I have an acquaintance and they went one further with the last name confusion with respect to the kids. They have two children, the elder has the husband’s last name, the younger has the mother’s last name (she kept her name). How did they determine which kid got which name? The husband is 7 months older, so the older kid got his name.

Okay… a little weird, but that’s fine.

It’s when couples merge their names together to create a new name for their kids that I really get confused. Like Jen Smith marries Pete Jones and their kids’ last name is “Smones.”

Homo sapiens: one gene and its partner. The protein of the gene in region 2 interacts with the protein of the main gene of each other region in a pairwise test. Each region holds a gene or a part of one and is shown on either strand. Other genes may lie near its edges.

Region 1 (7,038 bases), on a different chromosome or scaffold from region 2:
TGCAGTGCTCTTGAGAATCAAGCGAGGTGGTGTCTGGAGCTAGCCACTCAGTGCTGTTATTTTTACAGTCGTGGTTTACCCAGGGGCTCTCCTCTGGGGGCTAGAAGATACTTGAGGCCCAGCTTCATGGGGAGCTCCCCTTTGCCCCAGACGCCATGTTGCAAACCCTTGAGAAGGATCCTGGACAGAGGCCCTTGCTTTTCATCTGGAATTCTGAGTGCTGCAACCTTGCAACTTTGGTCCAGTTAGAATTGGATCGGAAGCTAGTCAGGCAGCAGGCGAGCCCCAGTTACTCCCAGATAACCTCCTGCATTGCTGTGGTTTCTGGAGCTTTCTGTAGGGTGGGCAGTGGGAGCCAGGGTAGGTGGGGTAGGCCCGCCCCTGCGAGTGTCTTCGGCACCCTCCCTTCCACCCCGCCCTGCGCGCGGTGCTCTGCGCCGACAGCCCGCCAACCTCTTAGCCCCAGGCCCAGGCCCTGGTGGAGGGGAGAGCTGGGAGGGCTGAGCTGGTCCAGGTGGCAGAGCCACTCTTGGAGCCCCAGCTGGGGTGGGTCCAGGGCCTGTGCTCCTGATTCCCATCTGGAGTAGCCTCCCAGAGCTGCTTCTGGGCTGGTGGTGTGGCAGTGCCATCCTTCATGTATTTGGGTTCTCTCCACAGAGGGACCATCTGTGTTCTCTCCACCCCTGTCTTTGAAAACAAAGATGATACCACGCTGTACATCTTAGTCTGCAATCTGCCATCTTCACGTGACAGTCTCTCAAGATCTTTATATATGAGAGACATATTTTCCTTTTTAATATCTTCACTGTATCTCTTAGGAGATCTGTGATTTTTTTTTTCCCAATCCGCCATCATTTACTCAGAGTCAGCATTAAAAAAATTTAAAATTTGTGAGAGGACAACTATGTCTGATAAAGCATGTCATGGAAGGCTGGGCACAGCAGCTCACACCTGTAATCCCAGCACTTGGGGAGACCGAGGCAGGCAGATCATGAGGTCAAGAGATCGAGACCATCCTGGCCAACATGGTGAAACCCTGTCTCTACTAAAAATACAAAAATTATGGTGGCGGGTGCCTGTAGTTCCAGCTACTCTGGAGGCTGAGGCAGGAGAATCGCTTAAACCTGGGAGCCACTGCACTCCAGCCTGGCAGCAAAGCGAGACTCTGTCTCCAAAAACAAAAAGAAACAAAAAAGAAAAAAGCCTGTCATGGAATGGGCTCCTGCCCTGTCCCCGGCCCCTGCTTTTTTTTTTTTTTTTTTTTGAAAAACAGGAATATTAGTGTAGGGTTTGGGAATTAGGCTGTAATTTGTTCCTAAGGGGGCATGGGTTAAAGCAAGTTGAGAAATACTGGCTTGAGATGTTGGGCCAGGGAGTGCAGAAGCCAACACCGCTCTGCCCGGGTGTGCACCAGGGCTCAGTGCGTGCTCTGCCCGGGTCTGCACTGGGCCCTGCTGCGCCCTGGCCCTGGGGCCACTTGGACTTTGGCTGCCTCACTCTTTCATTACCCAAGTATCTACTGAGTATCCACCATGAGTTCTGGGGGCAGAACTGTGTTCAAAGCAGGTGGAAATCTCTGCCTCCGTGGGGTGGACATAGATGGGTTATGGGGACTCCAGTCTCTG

My fiancee asked if it mattered to me if she took my name or not. It frankly never occured to me. I fell in love with SwallowGirl – No wait! That’s way to smutty! – I fell in love with CellphoneSweetheart Gal, I guess I awlay shtough my wife would be still be CellphoneSweetheart Gal. Never expected her to change her name. Don’t actually want her to, but I’m leaving it to her (I think she’s keeping her name).

When I married my beloved, I didn’t change my name. He has his last name, I have mine. Our hypothetical children, which we probably won’t have, would have his last name.

I still get stuff from his family addressed to “Snickers SpouseLastName.” All the time. And I don’t care at all.